Ackermann’s Repository of Arts/Series 1/Volume 1/April 1809/Review of New Music

Ackermann’s Repository of Arts, Volume 1, April 1809  (1809) 
Review of New Music

MUSICAL REVIEW.

A Military Concerto for the Piano-forte, with Accompaniments, composed for H. R. H. the Prince of Wales, by T. Latour, price 8s. 6d.

In giving our opinion on the present work, we are well aware, that concertos are not so much intended to exhibit the science of the composer, as the skill and agility of the performer; and in this instance it is evident, that the principal aim of the author was that of giving to amateurs an opportunity of displaying moderate abilities to the greatest advantage; the composition is brilliant, and yet the passages lie perfectly under the hand.

The three movements of this concerto, consisting of a larghetto of a few bars, an allegro and rondo, are in C major.

The larghetto, although short, is expressive and solemn, and the responses introduced into the accompaniments cannot fail to add to the effect of the whole. In the allegro the character of martial music is preserved throughout, although in the different ideas little of originality is to be met with. We have been much pleased with some of Mr. L.’s modulations and transitions, particularly page 9 and 10. The subject, or rather the beginning of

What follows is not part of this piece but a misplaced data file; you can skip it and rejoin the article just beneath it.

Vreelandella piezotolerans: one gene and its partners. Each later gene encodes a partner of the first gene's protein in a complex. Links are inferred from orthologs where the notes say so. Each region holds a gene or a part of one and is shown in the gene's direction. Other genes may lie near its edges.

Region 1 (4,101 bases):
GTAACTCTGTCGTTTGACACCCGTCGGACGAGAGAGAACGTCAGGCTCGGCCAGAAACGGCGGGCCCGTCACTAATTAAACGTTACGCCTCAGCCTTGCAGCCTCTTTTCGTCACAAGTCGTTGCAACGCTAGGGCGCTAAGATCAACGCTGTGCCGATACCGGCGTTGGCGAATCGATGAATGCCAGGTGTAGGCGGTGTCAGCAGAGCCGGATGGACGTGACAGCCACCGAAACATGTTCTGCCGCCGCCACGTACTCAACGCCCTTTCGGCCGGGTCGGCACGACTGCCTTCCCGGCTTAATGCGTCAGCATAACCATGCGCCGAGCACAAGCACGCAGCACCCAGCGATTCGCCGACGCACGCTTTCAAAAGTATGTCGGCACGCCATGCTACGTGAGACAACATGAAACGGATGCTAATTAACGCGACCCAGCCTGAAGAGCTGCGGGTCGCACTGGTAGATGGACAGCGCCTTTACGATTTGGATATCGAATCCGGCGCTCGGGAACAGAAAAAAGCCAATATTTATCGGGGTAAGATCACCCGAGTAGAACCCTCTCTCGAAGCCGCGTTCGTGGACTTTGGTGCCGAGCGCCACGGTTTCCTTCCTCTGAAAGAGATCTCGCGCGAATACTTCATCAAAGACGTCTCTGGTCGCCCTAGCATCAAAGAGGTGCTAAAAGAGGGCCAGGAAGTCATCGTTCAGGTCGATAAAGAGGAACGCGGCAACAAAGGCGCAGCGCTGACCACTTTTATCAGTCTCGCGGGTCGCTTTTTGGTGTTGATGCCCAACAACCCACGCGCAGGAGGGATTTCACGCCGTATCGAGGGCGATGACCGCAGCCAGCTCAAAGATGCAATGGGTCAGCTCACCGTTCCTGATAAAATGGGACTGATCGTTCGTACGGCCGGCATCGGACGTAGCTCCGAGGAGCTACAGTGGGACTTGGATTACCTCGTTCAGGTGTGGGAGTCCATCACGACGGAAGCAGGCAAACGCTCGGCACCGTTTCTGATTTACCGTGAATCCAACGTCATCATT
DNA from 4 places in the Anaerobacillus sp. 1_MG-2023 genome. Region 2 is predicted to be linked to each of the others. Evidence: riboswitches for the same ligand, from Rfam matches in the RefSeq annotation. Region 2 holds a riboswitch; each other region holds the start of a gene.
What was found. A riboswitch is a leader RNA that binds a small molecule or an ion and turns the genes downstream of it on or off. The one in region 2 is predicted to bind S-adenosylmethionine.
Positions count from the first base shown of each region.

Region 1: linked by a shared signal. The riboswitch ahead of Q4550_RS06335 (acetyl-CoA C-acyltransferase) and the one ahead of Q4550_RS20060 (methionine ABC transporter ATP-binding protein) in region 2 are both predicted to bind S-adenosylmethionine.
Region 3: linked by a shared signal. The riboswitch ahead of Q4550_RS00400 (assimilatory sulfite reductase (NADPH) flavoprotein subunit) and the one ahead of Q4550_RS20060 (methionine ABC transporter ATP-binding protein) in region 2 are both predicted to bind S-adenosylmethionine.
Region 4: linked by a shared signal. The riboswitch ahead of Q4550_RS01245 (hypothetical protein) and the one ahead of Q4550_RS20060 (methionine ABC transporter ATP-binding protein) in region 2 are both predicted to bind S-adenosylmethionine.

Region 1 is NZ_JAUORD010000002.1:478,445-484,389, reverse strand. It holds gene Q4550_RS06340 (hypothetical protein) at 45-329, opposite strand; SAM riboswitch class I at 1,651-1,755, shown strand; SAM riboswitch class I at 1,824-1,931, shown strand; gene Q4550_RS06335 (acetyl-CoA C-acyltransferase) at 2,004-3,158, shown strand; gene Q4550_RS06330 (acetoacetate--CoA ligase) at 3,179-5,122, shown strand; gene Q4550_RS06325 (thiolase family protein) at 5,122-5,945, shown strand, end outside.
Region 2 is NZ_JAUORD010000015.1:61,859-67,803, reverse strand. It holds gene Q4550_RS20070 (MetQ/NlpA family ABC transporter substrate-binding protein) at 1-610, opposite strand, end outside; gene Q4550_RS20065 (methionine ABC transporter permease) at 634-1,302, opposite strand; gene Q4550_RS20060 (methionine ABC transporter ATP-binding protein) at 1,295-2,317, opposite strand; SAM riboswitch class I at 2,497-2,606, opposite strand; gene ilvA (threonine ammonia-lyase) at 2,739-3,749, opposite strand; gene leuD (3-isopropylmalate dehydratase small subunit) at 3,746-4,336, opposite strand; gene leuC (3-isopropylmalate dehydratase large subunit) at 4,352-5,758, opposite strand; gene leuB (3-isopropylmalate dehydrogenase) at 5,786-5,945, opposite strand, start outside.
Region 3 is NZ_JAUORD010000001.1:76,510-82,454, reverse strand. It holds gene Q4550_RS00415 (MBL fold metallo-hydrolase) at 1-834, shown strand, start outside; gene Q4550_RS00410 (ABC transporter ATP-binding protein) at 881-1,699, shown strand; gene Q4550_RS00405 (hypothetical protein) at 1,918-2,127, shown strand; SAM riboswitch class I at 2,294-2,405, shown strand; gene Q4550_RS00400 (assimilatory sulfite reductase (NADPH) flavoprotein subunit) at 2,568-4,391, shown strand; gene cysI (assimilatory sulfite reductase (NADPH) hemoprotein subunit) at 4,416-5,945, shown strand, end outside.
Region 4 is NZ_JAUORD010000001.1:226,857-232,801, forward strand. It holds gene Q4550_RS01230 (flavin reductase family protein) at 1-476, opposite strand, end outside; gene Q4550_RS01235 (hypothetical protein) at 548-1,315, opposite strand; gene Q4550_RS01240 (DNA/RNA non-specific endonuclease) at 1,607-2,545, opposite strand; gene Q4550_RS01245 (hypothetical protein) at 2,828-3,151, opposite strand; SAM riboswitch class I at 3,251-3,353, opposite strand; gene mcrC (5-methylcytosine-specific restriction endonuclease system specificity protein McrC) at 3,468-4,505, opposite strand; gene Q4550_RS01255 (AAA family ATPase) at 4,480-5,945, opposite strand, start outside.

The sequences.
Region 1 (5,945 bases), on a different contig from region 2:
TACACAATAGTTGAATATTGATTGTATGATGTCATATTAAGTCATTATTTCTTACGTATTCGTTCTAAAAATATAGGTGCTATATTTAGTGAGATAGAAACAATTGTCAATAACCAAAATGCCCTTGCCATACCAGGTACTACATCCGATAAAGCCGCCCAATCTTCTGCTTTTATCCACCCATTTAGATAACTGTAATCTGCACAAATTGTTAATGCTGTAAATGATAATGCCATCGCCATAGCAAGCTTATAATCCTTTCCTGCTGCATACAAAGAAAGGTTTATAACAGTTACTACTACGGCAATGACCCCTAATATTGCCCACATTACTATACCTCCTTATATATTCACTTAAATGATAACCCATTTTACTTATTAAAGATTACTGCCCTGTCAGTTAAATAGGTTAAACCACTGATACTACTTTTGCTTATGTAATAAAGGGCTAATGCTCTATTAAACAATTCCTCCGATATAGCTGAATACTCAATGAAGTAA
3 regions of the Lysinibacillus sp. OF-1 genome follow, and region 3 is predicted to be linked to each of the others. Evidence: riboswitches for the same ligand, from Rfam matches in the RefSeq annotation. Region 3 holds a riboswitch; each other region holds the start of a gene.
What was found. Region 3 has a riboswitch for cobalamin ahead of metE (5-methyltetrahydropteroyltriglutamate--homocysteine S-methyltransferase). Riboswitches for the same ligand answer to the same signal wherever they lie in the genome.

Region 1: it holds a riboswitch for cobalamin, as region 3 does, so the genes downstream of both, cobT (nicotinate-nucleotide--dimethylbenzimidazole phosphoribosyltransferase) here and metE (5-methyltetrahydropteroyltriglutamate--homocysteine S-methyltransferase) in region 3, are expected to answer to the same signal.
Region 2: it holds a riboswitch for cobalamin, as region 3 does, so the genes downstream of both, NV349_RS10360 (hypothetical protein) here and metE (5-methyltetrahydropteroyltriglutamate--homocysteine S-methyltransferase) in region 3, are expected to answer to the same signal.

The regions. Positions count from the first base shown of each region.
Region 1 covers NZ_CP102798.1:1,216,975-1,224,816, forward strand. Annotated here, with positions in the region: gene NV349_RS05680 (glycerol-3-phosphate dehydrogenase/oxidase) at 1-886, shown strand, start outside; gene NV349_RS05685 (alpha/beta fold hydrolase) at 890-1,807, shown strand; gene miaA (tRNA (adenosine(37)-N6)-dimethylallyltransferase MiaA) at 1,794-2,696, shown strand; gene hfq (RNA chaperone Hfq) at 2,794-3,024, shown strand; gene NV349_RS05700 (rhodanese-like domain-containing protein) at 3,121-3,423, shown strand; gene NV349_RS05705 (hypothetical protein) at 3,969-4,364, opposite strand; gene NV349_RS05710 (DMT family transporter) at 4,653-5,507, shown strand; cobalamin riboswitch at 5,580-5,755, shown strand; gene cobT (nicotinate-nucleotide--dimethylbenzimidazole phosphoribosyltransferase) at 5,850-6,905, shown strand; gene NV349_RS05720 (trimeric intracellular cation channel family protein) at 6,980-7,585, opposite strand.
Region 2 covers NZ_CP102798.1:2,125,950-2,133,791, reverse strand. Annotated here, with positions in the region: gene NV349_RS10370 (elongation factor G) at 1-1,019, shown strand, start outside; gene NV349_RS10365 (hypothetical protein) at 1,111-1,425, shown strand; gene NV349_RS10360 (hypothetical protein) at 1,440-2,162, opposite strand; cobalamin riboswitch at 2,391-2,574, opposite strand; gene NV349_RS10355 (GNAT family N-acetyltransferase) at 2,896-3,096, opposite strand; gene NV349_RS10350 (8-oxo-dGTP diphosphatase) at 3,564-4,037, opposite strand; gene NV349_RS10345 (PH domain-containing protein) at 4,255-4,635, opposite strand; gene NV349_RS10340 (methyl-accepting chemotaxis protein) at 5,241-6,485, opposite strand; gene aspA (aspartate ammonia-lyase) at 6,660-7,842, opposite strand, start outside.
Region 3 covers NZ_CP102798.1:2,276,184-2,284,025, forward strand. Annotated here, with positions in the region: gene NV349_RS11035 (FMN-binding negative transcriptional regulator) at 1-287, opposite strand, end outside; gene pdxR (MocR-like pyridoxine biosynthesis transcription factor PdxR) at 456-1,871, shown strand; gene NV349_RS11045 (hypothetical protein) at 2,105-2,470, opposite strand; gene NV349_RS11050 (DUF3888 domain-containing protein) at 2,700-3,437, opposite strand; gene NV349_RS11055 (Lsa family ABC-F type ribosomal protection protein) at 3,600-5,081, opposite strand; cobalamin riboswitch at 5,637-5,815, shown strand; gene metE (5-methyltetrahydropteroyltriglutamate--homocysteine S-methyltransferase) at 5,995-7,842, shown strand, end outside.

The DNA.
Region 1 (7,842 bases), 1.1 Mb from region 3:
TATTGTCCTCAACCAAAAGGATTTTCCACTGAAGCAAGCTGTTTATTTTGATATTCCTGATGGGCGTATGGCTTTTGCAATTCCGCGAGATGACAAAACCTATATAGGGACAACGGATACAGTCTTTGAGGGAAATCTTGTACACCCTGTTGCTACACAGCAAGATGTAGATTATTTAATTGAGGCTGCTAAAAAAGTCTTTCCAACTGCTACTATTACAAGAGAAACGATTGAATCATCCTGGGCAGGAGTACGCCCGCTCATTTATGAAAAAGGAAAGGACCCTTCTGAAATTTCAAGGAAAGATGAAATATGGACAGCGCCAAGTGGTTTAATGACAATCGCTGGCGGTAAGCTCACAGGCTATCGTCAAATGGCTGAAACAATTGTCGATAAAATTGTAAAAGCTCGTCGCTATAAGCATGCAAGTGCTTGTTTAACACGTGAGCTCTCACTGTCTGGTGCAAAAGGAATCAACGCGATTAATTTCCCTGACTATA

the rondo, is neat; but it is soon abandoned, for what appears to us the principal subject of this movement, viz. the celebrated air, Non piu andrai far fallone amoroso, in Mozart’s Nozze di Figaro, of which several clever variations are incorporated with the rondo. We are far front objecting to the introduction of such a masterpiece of military composition in Mr. L.’s military concerto; Mozart himself has borrowed it again in his Don Juan: on the contrary, the selection does credit to Mr. L.’s judgment. The whole of the concerto appears to us rather longer than what we know from experience to be a quantum sufficit for the usual impatience of a public audience; some passages, which cause a sensation of sameness, might therefore have been omitted or curtailed, without endangering the texture of the whole.

We trust the motives of this candid statement of our opinion will not be misconceived by the author of the military concerto, which in many respects merits our commendation as a brilliant performance, well adapted for the amusement and improvement of musical students; at the same time, that it entitles us to hope for further efforts of his promising pen.